At the Royal Eisteddfod held at Denbigh in 1828, he was presented with a silver medal for a prize winning entry entitled 'The Castle and Town of Denbigh'. At this eisteddfod, Newcome was listed as a sponsor, a committee member and a competitor. He also delivered the adjudication for the best English Essay on 'An Historical Account of the Flintshire Castles', the winner being Angharad Llwyd. The following year, his entry was published by Thomas Gee the elder at Denbigh; his 'Account of the Castle and Town of Ruthin' being published by the Taliesin Press at Ruthin, also in 1829. This latter work was dedicated to the Ruthin Welsh Literary Society, and is still generally accepted as the definitive and, indeed, the only comprehensive work on the town and its castle [up to that time].

Although there is no conclusive evidence that Newcome was a fluent Welsh speaker, it is clear that he was prominent in the activities of the Ruthin Cymrodorion Society. According to Lewis Jones ('Rhuddenfab'), this society held its annual meetings at the Prince of Wales tavern in Upper Clwyd Street on St. David's Day 'under the Presidency of the Venerable Archdeacon Newcome'.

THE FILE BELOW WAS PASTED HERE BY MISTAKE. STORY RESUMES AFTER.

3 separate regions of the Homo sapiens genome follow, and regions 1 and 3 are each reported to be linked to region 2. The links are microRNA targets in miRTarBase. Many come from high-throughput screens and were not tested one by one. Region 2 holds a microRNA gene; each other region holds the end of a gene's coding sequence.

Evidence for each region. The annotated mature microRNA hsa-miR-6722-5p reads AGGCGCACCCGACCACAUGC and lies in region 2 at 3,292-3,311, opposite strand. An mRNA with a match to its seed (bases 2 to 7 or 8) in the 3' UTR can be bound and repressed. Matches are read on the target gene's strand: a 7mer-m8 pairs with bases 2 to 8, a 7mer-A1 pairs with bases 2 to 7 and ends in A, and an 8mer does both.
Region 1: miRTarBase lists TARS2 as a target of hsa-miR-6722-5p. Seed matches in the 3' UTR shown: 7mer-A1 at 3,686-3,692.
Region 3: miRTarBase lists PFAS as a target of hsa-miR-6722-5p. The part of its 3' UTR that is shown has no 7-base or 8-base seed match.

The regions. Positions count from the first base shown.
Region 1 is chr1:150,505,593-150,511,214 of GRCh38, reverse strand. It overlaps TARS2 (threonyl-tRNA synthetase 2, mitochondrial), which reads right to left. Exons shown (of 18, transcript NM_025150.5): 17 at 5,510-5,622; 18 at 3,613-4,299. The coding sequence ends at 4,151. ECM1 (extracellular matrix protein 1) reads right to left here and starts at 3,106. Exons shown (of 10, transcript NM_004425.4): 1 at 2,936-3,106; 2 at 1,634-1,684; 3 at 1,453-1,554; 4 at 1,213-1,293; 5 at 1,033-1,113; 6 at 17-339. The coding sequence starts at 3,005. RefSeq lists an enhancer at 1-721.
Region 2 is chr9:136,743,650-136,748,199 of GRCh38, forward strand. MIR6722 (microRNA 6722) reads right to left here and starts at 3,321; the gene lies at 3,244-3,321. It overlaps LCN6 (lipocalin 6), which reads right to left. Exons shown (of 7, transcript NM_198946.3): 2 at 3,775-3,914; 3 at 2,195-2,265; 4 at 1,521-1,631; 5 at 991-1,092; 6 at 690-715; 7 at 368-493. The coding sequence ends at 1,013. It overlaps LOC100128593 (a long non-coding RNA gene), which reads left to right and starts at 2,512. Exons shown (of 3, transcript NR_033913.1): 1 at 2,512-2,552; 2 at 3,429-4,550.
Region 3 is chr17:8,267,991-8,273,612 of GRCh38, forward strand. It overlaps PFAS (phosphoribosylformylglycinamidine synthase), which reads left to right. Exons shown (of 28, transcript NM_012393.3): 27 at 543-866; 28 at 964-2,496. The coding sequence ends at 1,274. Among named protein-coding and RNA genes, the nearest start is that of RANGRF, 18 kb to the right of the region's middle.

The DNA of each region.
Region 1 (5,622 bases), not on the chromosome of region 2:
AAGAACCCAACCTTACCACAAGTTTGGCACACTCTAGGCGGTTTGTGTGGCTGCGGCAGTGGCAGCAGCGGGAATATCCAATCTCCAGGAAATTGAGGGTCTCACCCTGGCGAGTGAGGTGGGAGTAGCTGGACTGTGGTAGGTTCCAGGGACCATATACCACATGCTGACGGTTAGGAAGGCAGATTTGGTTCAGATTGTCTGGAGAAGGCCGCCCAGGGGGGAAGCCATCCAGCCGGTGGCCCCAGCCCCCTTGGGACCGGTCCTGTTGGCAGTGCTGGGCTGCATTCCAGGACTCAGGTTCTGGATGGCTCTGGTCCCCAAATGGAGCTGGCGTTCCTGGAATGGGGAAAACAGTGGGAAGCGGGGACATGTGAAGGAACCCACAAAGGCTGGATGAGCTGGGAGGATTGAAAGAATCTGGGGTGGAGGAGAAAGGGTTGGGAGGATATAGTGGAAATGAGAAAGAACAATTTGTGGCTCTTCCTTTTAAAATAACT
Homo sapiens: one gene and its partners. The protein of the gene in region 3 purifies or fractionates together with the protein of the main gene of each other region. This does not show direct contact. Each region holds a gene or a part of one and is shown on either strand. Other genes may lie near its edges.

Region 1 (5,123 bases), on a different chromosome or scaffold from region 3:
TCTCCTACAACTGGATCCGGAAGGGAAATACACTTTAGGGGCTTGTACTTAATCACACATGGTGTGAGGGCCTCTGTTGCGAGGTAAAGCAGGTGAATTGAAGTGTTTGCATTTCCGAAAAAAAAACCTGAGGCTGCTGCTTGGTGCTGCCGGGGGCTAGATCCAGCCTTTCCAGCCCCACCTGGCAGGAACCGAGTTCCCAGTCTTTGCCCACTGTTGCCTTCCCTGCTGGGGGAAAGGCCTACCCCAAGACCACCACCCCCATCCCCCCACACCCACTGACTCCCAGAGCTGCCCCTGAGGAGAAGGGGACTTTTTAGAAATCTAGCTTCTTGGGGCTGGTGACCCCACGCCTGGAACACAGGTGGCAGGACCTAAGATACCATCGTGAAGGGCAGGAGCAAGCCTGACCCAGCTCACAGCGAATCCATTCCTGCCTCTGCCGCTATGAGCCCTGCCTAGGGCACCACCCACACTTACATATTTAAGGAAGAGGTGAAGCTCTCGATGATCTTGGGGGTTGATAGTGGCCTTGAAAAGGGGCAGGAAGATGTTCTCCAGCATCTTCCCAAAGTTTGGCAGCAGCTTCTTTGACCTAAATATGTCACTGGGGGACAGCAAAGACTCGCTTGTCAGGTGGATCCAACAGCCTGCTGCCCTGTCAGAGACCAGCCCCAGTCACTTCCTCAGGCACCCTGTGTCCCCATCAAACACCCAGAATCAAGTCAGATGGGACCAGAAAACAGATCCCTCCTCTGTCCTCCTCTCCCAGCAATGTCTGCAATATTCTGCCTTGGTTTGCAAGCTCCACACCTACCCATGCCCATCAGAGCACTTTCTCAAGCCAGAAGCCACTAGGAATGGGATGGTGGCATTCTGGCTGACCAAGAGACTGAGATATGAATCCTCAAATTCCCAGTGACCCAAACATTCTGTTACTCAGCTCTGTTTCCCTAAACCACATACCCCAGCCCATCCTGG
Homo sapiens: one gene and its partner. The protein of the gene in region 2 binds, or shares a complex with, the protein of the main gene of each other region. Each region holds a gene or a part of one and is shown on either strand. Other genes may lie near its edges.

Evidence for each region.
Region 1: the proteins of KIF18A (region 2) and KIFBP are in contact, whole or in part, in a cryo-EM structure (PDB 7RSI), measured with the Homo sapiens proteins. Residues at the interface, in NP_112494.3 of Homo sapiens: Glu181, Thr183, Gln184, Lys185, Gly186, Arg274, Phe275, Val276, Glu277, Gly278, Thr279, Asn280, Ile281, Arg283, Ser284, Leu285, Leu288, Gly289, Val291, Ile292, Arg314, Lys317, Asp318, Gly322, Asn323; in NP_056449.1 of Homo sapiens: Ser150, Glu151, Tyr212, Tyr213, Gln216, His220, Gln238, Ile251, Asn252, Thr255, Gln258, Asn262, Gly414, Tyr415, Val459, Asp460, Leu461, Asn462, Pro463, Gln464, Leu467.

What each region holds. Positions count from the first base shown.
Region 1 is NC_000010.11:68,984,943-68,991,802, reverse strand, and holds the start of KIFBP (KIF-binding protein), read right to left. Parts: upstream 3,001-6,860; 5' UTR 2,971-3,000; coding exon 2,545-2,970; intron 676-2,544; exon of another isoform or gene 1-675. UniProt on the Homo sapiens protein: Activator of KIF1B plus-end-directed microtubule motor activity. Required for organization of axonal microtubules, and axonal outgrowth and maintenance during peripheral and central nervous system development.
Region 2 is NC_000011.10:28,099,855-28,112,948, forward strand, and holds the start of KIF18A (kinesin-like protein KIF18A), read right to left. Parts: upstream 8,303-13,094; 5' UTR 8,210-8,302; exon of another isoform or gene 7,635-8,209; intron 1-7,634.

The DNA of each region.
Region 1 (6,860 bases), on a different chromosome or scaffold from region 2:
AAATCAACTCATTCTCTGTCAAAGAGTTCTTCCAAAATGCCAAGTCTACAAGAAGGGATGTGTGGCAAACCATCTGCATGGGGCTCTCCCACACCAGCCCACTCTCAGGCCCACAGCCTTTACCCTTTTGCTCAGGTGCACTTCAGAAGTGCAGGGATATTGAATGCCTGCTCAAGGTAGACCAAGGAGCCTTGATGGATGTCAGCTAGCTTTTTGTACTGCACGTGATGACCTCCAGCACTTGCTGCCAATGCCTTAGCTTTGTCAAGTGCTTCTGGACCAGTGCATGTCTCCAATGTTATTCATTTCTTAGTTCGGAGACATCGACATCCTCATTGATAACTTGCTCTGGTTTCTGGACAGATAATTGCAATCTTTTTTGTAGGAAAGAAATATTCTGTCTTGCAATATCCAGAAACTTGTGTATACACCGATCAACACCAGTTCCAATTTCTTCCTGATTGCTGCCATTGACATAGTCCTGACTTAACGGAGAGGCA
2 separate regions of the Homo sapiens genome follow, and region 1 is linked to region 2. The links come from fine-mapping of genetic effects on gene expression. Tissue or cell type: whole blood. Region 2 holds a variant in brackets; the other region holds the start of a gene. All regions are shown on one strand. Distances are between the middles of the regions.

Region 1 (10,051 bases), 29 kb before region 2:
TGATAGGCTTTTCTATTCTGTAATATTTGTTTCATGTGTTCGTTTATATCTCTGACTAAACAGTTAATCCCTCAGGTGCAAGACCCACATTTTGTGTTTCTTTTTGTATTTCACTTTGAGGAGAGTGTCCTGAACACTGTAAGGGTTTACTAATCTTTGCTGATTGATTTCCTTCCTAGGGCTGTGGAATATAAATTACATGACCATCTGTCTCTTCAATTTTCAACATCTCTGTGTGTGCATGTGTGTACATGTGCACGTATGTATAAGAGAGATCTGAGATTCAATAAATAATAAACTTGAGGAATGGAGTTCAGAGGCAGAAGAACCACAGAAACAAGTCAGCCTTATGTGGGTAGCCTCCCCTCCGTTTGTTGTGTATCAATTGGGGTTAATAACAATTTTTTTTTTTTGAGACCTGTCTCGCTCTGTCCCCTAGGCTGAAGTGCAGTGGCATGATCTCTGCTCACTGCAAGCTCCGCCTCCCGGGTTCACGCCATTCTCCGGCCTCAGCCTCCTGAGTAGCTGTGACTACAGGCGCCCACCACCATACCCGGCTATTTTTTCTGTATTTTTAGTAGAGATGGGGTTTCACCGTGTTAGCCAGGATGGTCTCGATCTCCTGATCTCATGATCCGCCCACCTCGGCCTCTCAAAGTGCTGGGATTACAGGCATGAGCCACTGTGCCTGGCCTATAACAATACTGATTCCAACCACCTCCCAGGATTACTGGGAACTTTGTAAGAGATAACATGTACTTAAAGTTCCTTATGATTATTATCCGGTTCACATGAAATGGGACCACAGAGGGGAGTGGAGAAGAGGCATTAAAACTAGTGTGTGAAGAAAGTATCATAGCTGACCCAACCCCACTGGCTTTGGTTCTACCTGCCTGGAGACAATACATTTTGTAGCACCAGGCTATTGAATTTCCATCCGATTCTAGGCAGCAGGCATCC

It is said that he was once in his garden at the Cloisters, when he chanced to hear a Welsh sermon being preached by Christmas Evans, the eminent Baptist minister, from the meadow below on the banks of the River Clwyd. The text of the sermon was 'The Prodigal Son' and Newcome is said to have remarked, somewhat ungrammatically, "Wel fi darllen a clywed am y mab Afradlon and fi gweled o 'rwan'." ['Well, I have read and heard of the Prodigal Son, but now I see him before me.']